Search engines gather, store, and index, the information on websites. People, looking for something online, in their local community, or around the world, enter search terms in a search form provided on the search engine’s web page. The search engine returns a list of the web documents (web pages, web accessible reports, publications, etc.) that appear to best match the terms searched. These search engine return pages (SERPs) often list hundreds, thousands, even millions, of returns. Obviously those near the top of the list will get the most attention.
Search Engines: Key Factors
While there are many factors that apply when calculating a web page’s position in the SERPs, the most important seem to be the relevance of the content, the indicated authority, and personalization or delivery. Understanding each of those, applying and optimizing their key elements, allows you improve your site’s position in the SERPs. Google, and other search engines, want to deliver only the best, most relevant, and most authoritative, results to searchers. Additionally, personalization, that is location awareness, users’ search history, external social connections, and even pattern matching, can further influence the refinement of final search result.
Search Engines: An Example
Let’s look at how this applies to an imaginary business with an imaginary website. Let us say you have an established business selling knitting supplies — yarns, needles, patterns, and such. Perhaps you even offer courses or individual instruction from your shop. You have just launched your website and it reflects what you offer in your store. You list your various yarns on the website.
If someone searches Google for yarn, the search engine will consider the relevance of their keywords, which may be just yarn, or a more elaborate search phrase involving type, color, and brand. That is how relevance is determined. Does your site offer what is being searched for. Because your site lists the brands, colors and types of yarn being searched for your relevance factor is high.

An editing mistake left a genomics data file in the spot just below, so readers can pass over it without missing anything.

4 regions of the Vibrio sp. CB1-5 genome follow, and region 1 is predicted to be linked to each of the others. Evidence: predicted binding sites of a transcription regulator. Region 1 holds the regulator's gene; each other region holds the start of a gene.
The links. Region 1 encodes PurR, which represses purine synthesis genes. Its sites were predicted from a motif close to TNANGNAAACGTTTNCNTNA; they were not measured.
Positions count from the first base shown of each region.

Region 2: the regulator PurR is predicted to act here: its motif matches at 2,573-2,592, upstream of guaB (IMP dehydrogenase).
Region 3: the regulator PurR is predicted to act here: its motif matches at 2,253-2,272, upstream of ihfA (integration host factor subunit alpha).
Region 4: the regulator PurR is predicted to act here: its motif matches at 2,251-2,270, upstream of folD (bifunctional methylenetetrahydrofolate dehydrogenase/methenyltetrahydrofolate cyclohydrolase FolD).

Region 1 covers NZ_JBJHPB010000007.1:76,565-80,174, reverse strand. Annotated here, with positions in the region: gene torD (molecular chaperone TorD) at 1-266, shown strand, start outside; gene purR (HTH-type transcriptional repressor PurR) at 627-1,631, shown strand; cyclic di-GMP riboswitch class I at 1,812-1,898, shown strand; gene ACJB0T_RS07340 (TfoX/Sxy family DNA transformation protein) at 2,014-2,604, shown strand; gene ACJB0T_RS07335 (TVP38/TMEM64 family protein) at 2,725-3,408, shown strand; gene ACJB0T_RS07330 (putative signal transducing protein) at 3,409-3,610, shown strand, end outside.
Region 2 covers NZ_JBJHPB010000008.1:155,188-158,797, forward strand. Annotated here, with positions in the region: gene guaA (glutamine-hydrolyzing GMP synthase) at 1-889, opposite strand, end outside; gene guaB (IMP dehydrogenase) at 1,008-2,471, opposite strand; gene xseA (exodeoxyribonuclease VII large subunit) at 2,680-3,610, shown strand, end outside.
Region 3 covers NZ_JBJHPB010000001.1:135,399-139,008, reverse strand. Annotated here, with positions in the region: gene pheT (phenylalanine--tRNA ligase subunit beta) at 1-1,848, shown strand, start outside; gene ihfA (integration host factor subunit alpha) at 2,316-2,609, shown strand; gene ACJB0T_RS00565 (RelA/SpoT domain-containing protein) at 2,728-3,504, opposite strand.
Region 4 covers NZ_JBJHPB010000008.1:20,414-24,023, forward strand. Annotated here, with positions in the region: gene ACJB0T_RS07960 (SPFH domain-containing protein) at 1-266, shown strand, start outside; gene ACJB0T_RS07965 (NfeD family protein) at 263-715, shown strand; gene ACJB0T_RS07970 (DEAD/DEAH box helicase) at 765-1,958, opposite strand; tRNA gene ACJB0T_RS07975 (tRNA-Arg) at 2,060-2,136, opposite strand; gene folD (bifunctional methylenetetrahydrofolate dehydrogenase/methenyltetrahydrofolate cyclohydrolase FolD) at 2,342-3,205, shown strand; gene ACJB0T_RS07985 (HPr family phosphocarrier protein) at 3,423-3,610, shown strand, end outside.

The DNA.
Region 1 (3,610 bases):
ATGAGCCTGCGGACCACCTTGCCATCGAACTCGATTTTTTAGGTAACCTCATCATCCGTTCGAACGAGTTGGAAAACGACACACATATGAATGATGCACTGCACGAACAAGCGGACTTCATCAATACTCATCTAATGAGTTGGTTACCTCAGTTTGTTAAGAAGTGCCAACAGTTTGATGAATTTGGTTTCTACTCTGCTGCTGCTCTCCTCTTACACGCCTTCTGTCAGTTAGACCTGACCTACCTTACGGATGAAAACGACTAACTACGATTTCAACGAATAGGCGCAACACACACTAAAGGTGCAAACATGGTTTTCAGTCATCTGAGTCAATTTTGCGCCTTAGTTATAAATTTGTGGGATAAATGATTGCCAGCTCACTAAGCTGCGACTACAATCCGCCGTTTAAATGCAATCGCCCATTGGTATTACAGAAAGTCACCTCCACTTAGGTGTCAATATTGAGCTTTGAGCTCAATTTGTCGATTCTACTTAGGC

Authority can be established in many ways. The descriptions of the product listings, the blog posts you write about yarn, the announcements you make about knitting courses and other trainings. Google, and many other search engines, actually reads the content of your site. It is valued, flagged, and indexed based on how important it is to the topic at hand. Because your site is rich in authoritative content, and additionally because other bloggers have written posts on their sites, linked to yours, that speak highly of your service, your authority factor is also high.
Personalization is a little harder to understand. The searcher is in your geographical service area. Perhaps the searcher has visited your site on several occasions and even purchased from you before. The searcher frequents the same social media sites and groups as you do, perhaps even liking or friending your business profile there. It all ads up to more value. The personalization factor is high.
In these three areas alone you can begin to see how intricate the factors governing positioning in the SERPs can be. And these are just the top three major factors. There are hundreds of lesser factors added into the mix. Some factors are outside of your control but there are about 120 you can actually deal with if you choose to do so.
Search Engines: Changes
But search engine optimization is an on-going process. Search engines regularly make changes to, and tweak, their algorithms; the rules used to rank the various factors and the weight given to each. The better search engines are always trying to improve the quality of the results they provide for their clients — those doing the searching.
You may have heard the terms Panda, Penguin, and Hummingbird, in relation to Google search. These are the code names of three major algorithm changes rolled out by Google in the recent past. They involved significant changes and an on-going process of testing and tweaking. In order for your search engine optimization strategy to continue to have value you, or the SEO professional you hire, will need to understand these changes and apply the necessary modifications to your site. Good SEO is not, cannot be, a static or one-time process.